A couple of years ago, then Pixar storyboard artist Emily Coats tweeted pieces of advice on making stories that she had picked up from working with Pixar, which were later compiled on in several places on the internet, such as this io9 post. Later, Dino Ignacio created image macros of the individual rules which I am using in these posts.
Rule #4: “Once upon a time there was ___. Every day, ___. One day ___. Because of that, ___. Because of that, ___. Until finally ___.”
What we have here is a very useful basic structure. It is flexible enough to be used for a variety of purposes, from describing character backstories to setting up plots. The first two sentences set context, the third introduces an agent of change, and the remaining sentences describe the results.
I often use something like this when setting up plots for sessions. Sometimes I start at the beginning: Once upon a time, there was a village next to a forest. Every day, the villagers would chop and mill lumber to send to the city. One day, a lumberjack discovered a beautiful silver tree. Because of that, the villagers started arguing over whether they should cut it down and sell the wood, and if so, who gets the money? Because of that, an atmosphere of suspicion and resentment develops, with many villagers plotting against each other. Until finally, the lumberjack is murdered.
You can insert the players into this wherever you want. Maybe the “Until finally” is what draws the players into the story; a murder is reported and their characters are asked to investigate. Maybe the PC’s come in in the middle of the “Because of thats” and the “Until finally” is what would have happened in they didn’t arrive, and what might still happen if they don’t figure out what’s wrong in time. Or maybe the PC’s themselves are the “One day” event: They are simply passing through town, but their mere arrival sets off a chain of events that disrupts the village.
This form is also useful when you want to design an antagonist or their schemes. Start at the end point, who the antagonist is now or what they are trying to bring about, and work backwards. What sequence of events made your antagonist what they are at the start of the story? Who were they at the start? If your antagonist’s end goal is ruling the criminal underworld, how do they plan to get there from where they are now? Once you have a plan for your antagonist, you can look for interesting places to have the players brush up against it, where they can end up disrupting it or being used to further it. This also gives you an idea of of hints and rumors you can drop to foreshadow your antagonist’s rise and clue the players in that something big is happening. If the first step in your antagonist’s plan is to merge the Thieves’ Guild with the Assassin’s Guild, then your players might hear rumors or see evidence of thieves and assassins sharing information or working together.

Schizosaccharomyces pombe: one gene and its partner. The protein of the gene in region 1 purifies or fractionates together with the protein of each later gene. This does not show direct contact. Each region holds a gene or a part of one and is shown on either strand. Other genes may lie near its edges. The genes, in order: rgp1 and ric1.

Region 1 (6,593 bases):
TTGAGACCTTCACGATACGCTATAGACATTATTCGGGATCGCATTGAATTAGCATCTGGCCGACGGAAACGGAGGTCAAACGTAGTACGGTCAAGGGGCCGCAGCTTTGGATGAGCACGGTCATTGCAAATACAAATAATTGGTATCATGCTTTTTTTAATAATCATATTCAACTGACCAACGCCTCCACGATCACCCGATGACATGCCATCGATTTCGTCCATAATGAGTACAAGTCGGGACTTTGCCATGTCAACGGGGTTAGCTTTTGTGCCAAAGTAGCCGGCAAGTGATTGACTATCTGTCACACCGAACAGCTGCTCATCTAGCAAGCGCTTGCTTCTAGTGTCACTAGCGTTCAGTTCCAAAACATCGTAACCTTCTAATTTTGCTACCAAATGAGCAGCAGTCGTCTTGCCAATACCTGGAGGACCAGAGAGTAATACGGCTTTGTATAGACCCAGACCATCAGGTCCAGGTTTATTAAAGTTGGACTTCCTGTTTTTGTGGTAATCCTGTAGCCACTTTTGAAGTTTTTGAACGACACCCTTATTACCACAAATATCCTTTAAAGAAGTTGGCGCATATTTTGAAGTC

Finally, as a player, this is a useful rubric for writing a basic backstory that can be fleshed out as needed. Once again, you can start at the end, defining the “Until finally” as the point they are at when the story begins and filling out the details of how they got there. What was your character like at the start of it all? What was the routine of their life? What changed to throw them off what they thought their trajectory was and how has that event reverberated throughout their life? The GM can help this process (and help themselves) by cluing in the players on where and how they want the game to start to help set the parameters, such as location or organizations the PC’s might be working with, of the “Until finally.”
When it comes down to it, this rule is a reminder to pay attention to narrative causality. Whether you are planning an adventure or crafting a character, remember to make sure events flow from one to the next in a way that makes sense, even if the characters in the story can’t make sense of it themselves.